This post fuses critical legal theory with my analysis of Barack Obama’s presidency.
Critical legal theorists argued that the “myth of rights” from classical rights theory is essentially providing protective cover for entrenched forces of racism, sexism and class domination. These critics highlight the indeterminacy of rights and their paradoxical tendency to legitimate oppression by creating a false sense of formal neutrality and equality. This is why the election of Barack Obama, the protective cover, should concern you.
For example, the phrase “all men are born equal” was embedded into the the founding documents of the United States. But today, as it was before the 1860s, this promising phrase holds little in terms of actual practice. Barack Obama is black, but so are over 1 million out of 2 million in the American prison system. The prison system is expanding to hold 5 million by 2010. The promise of equality pacified populations hurt by discrimination, and helped the oppressing population turn a blind eye to the harm done. “All men are born equal” gave the promise of change without following through. African Americans fought wars under regimes that mistreated them horribly. Though the promise of freedom and equality was present, it still is not practiced.
The critical legal theorists do not attack the ‘constitutive’ effects of having rights in a liberal democracy per se. What they do is examine the actual effects of the law on consciousness and action. Whereas classical rights theorists – Locke, J.S. Mill, Hart, etc. – provide the cornerstone for liberal legal theory, they cannot abolish social forces that inhibit equality. Liberal legalism much of the time creates a sense of ‘the self’ that is illusory and ultimately destructive, because ordinary citizens can find themselves locked out of the formal capacity of the law to safeguard their rights.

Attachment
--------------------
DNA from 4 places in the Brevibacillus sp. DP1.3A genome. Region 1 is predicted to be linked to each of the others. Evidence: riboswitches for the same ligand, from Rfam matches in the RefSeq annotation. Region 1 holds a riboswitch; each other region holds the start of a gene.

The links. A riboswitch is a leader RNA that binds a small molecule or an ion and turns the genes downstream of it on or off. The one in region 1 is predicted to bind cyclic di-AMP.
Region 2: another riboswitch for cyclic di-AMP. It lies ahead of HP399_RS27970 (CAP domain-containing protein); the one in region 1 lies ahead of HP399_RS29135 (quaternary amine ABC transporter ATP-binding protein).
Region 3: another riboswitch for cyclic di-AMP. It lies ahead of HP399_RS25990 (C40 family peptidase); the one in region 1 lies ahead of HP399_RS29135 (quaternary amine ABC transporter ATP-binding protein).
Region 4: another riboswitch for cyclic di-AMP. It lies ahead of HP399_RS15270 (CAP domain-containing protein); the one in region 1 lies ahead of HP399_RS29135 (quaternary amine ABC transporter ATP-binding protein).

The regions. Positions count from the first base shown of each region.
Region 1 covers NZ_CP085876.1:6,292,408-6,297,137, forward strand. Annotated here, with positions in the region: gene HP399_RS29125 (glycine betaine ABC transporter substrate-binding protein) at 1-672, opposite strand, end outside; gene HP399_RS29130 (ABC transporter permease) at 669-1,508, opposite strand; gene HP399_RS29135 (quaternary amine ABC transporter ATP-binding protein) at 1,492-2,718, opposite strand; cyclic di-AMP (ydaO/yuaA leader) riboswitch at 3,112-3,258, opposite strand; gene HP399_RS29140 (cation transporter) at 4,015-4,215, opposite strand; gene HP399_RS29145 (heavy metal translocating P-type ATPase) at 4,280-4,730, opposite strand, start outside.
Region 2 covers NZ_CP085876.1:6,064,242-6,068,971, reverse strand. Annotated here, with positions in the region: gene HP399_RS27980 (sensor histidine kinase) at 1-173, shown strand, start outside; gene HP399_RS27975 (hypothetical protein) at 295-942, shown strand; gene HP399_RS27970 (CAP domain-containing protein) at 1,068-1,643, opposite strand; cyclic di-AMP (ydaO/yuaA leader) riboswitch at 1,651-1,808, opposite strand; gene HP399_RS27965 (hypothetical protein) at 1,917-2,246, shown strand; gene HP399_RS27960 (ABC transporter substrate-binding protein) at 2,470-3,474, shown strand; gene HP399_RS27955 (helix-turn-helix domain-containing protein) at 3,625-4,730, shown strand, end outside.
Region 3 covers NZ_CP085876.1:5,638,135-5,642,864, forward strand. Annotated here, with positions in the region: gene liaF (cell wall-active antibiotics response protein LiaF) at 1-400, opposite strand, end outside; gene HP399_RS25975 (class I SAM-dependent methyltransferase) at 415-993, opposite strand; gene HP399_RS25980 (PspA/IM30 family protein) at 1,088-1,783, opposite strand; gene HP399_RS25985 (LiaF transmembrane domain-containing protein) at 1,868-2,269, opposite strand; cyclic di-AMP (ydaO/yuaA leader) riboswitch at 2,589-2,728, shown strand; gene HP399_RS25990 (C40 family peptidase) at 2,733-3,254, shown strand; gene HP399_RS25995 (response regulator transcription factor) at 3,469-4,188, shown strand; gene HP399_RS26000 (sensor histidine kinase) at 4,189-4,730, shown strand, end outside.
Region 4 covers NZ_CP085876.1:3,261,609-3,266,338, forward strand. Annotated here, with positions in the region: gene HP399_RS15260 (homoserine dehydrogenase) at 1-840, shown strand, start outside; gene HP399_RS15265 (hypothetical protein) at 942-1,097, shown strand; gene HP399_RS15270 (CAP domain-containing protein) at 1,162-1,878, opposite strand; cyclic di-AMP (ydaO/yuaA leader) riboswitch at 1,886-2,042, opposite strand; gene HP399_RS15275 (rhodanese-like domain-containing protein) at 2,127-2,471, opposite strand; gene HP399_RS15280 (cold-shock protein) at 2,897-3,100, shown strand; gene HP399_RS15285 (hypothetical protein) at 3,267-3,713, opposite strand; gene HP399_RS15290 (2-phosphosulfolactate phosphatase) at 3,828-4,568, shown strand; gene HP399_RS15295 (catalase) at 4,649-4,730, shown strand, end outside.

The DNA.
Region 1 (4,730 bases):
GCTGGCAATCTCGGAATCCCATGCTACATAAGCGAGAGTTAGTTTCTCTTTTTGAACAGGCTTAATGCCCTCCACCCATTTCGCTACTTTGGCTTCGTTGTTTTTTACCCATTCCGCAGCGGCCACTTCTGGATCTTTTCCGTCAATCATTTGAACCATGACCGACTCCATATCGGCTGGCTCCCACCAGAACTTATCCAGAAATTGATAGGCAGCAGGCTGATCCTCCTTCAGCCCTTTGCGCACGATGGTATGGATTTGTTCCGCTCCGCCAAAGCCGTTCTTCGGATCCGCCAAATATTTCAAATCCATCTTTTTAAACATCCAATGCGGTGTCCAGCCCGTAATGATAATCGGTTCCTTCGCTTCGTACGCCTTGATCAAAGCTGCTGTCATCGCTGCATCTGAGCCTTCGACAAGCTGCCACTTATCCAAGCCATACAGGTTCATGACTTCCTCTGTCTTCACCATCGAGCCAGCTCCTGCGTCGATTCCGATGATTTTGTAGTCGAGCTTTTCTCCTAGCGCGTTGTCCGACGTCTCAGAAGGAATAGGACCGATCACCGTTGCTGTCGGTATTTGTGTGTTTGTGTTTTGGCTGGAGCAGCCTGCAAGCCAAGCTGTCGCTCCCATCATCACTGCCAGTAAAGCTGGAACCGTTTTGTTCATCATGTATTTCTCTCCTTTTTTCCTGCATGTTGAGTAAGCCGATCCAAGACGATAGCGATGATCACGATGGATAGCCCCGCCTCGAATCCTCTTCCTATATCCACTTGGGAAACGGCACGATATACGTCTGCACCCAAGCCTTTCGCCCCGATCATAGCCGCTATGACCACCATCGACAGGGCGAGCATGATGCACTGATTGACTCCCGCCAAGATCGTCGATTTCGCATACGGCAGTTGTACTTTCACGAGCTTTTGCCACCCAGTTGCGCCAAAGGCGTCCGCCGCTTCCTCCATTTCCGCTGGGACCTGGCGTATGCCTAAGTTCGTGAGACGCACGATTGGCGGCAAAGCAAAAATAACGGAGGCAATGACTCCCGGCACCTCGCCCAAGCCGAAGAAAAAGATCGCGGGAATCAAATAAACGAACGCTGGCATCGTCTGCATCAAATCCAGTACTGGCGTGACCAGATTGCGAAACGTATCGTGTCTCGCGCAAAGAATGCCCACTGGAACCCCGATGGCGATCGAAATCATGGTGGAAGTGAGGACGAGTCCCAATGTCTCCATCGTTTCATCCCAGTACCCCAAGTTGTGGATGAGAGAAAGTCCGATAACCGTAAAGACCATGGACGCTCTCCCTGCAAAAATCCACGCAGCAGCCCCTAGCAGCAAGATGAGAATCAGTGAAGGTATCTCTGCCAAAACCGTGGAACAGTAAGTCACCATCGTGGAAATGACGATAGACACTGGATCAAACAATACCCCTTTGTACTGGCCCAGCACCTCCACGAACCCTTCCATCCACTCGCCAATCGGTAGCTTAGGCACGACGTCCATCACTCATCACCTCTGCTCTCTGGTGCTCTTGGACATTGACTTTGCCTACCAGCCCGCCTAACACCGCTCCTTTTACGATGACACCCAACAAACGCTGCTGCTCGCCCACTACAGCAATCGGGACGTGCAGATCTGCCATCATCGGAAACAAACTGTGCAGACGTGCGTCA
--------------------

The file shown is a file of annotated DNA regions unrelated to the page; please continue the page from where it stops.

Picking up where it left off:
The Supreme Court’s anti-discrimination law “normalizes the existing patterns of inequality and hierarchy,” argued critical legal theorist A.D. Freeman. Mark Tushnet wrote that “It is not just that rights-talk does not do much good. In the contemporary United States, it is positively harmful.” Feminist and critical race scholars also address the more explicit effects of rights, rather than the constitutive (promised) effects of rights on individuals.
On the other hand, the effect of the civil rights movement’s confrontations with American society on the identity of African Americans was positive. To the extent that rights were associated with a “powerful combination of direct action, mass protest, and individual acts of resistance, along with appeals to public opinion and the courts”, they were successful. Without a decisive attack on public consciousness through action, the classical rights theories actually reinforced myths and stereotypes about social differences.
With the election of Barack Obama, there is a connection between critical legal studies and the ‘constitutive’ effect of embracing the first African American as President of the U.S. The implication that Barack Obama is part of – or somehow is a leader in – the civil rights movement, could not be more damaging. A figure within the political system cannot take the place of or be a leader in any popular movement. That is co-option. The election of Barack Obama will most likely bring an end to confrontational approaches to social difference before it ameliorates real social differences. And if confrontational approaches have historically won decisive political victories in areas where liberal legalism has failed, the election of Barack Obama would soften the confrontations, and hence have little or no effect on society.